Alaska 2012 Trip Report

| April 27, 2012 | 3 Comments

The skiing in Alaska is always good, but this year was exceptional. Not only did the weather hold out for almost the entire three week trip, but the snow was so stable it was almost scary. I kept having to remind myself to be careful of overconfidence, as all of the aspects and elevations we skied were covered in about 6″ of recrystallized powder, which is a dream to ski.

Most of the trip was in the Wrangell-St.Elias National Park & Preserve, but we had a few spare days at the end, so we went over to Thompson Pass for some car based skiing. The trip started out with three days of warm up skiing out of the Ultima Thule Lodge with the Claus family, Eli Potter and Hombi which set the stage for the fantastic conditions to come.

Eli Potter cruising the Wrangells.

This was followed up by the first annual Wild Alpine Wilderness Ski Week, which involved eight of us (a full Otter load) doing day trips out of the Ultima Thule Lodge, then coming back for one of Donna’s excellent dinners and warm, dry beds. We skied a variety of terrain and a typical day involved getting a high drop-off, taking a few laps in the local area, then finishing off with a full-length run all the way to the valley floor. Oftentimes the snow will get mushy and isothermal as you descend down into the low elevations, but we seemed to be ahead of the warming curve this year and the runs were good to the last drop – all 4-5,000′ of them. By the end of the week we had averaged about 5,500′ of climbing per day and 8,000′ of descent.


A typical Wild Alpine Ski Week run – huge slopes, great snow and nice weather.

Aria Thomases, the organizer behind Ski Week, has already started setting the dates for next year and I can’t wait to get back there. It was a blast!

After Ski Week, Jim Harris and I stayed on for an attempt on Mt. Bona, which I had tried in 2007. This year the ridgeline we were intending to climb and ski was a glistening sheet of blue ice, but we decided to give it a try anyway, as I’m a slow learner. It took two days to decide that our time would be better spent elsewhere, and luckily Paul Claus was able to pick us up and fly us back to the Ultima Thule Lodge.


Jim Harris shooting a few photo of the flanks of Mt. Bona.

A day later, we ended up flying out to a lake in a nearby valley, which may be the holy grail of backcountry skiing. I’d done a few laps in that area before, but by camping and spending multiple days there, the potential of the region suddenly became obvious. There’s just about any and every type of skiing you could imagine, and it is all very high quality.


“Taken for Granite” couloir – one of many 3,000’+ runs in the Slotterhouse Valley.

As we had no car in Chitna, and thus no way of getting back to Anchorage, we gratefully hitched a ride with Paul in the Otter when he flew back to start another project. This turned out to be one of the most spectacular flights I’ve ever been on as we flew along the crest of the Chugach Mountains in perfect weather for what seemed like hours (it was probably more like 1.5 hours).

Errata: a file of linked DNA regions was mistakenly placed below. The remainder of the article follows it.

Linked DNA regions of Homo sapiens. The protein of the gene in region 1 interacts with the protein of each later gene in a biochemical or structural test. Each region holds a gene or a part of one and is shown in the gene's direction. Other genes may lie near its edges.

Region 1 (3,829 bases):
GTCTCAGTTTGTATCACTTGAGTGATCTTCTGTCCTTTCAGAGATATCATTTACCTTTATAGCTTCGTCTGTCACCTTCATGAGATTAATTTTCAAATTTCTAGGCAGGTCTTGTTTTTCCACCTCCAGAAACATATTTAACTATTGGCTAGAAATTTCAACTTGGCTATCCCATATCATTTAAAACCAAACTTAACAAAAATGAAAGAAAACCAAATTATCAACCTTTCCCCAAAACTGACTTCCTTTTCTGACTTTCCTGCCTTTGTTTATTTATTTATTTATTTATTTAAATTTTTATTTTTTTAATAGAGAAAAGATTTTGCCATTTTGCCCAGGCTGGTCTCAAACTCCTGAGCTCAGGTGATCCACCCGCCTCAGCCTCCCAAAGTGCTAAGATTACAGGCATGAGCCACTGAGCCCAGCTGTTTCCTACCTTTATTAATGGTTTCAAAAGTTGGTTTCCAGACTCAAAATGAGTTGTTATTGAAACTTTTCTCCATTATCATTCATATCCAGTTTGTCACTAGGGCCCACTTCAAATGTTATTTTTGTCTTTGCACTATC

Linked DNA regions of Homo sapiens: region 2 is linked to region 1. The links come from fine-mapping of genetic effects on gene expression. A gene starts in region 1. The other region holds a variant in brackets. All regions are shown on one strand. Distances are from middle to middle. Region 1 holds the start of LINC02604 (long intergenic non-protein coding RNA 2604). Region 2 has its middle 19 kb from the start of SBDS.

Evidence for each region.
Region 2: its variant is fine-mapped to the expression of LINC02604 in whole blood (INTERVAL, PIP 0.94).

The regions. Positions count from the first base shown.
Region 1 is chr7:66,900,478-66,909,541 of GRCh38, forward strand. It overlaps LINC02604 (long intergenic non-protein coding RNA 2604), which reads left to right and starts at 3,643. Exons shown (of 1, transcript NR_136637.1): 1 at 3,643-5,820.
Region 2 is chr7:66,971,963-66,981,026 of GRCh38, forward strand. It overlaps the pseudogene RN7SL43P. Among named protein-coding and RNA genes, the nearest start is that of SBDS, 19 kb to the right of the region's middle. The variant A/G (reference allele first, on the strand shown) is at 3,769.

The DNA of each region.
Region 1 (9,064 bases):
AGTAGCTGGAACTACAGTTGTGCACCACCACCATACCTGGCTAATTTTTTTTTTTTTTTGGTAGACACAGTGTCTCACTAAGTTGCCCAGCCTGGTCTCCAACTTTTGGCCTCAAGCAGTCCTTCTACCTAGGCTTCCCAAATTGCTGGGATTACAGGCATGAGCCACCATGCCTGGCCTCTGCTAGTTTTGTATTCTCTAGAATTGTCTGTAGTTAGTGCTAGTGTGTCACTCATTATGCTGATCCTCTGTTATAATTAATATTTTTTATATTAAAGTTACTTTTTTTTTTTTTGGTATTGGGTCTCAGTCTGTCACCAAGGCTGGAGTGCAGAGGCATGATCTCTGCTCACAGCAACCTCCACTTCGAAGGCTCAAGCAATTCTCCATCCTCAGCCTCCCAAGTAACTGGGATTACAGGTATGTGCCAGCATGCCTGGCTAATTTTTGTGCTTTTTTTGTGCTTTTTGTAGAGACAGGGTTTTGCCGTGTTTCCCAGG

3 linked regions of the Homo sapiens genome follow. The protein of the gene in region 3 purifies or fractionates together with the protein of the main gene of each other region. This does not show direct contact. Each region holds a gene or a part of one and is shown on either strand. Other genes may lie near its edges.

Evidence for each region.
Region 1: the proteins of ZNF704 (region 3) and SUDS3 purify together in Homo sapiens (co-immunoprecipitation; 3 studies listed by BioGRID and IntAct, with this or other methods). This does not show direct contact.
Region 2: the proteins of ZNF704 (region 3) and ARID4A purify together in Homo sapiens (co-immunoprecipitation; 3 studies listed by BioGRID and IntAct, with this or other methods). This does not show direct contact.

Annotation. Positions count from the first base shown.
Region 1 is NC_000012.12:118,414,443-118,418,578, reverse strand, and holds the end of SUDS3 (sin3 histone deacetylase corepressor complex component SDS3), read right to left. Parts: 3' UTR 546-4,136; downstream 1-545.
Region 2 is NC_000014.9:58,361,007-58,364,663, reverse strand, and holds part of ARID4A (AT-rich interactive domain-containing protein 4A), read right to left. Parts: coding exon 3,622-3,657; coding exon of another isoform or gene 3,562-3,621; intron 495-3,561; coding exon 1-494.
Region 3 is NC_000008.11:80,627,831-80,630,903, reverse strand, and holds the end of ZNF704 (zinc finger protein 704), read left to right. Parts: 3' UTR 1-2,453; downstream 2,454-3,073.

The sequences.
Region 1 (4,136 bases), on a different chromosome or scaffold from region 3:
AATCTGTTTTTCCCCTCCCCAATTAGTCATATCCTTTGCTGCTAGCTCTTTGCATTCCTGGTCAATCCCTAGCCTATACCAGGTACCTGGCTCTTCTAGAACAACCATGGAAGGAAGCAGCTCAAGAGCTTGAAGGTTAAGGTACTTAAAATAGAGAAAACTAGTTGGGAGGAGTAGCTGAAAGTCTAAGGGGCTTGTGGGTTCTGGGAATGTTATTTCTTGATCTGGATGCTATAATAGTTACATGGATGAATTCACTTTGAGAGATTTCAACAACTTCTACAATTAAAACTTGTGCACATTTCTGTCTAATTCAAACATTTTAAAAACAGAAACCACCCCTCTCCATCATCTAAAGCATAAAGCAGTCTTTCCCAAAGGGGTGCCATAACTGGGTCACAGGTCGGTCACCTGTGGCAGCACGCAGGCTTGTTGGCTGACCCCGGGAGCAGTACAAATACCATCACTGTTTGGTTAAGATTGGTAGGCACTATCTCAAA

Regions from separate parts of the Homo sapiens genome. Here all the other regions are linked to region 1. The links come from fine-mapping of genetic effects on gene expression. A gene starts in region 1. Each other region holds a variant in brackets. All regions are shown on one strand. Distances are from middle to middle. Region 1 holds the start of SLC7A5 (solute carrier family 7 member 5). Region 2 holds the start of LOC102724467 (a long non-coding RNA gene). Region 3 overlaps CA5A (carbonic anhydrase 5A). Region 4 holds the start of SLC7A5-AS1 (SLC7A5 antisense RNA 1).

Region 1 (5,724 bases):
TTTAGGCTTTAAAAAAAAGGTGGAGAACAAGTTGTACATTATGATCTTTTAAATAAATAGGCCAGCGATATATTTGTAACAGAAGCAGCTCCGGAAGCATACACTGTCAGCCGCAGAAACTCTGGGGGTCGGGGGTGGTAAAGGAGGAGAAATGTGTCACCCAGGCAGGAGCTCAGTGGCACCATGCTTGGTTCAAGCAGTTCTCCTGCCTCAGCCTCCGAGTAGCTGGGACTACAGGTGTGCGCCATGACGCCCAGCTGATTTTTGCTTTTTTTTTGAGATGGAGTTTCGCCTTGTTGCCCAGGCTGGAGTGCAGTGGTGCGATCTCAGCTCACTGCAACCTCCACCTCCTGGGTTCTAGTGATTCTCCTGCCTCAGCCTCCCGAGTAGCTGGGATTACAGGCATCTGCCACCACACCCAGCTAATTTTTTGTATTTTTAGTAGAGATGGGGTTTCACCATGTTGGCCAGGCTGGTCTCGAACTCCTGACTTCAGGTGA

After a night in Anchorage at the Puffin Inn (ironically, no smoking allowed), we rented a car and drove out to Thompson Pass, where we ended up seeing three friends within five minutes of arriving. I hadn’t been to TP for a while, but between Tailgate Alaska, high powered snowmobiles, snow cat operations and roughly 7-10 helicopters spread out over a handful of heliskiing operations, it was like a ski resort without lifts. Fortunately, it is a large corridor with tons of options, so the additional activity in the area just means that it has a fun social scene. We skied a variety of couloirs, including a few of them in the legendary Chugach powder, where you are able to lay into a turn full-bore on a 40+ degree slope with total confidence.


The aptly named Iguana Backs off of Thompson Pass.

A big thanks to everyone who helped make it happen, especially Jim Harris who is a five-star travel partner. We have some unfinished business to return to next year. ;)

Here’s a link to a photo essay of the trip:
http://www.straightchuter.com/am-content/AK2012/index.html
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Category: Trip Reports

About the Author ()

Andrew McLean lives in Park City, Utah and is a gear designer, writer, photographer, ski mountaineer, climber, Mountain Unicycle rider and father of two very loud little girls.

Comments (3)

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  1. Mike W says:

    Don’t know what you paid at the Puffin but I was finding great deals on Priceline booking a few hours before arrival for the Millenium Hotel (<$70 on average after fees…)

  2. mtsplitski says:

    Awesome TR. The terrain looks amazing.

  3. Brody says:

    I can’t ever get enough of these. Thanks and congratulations on such an awesome trip.

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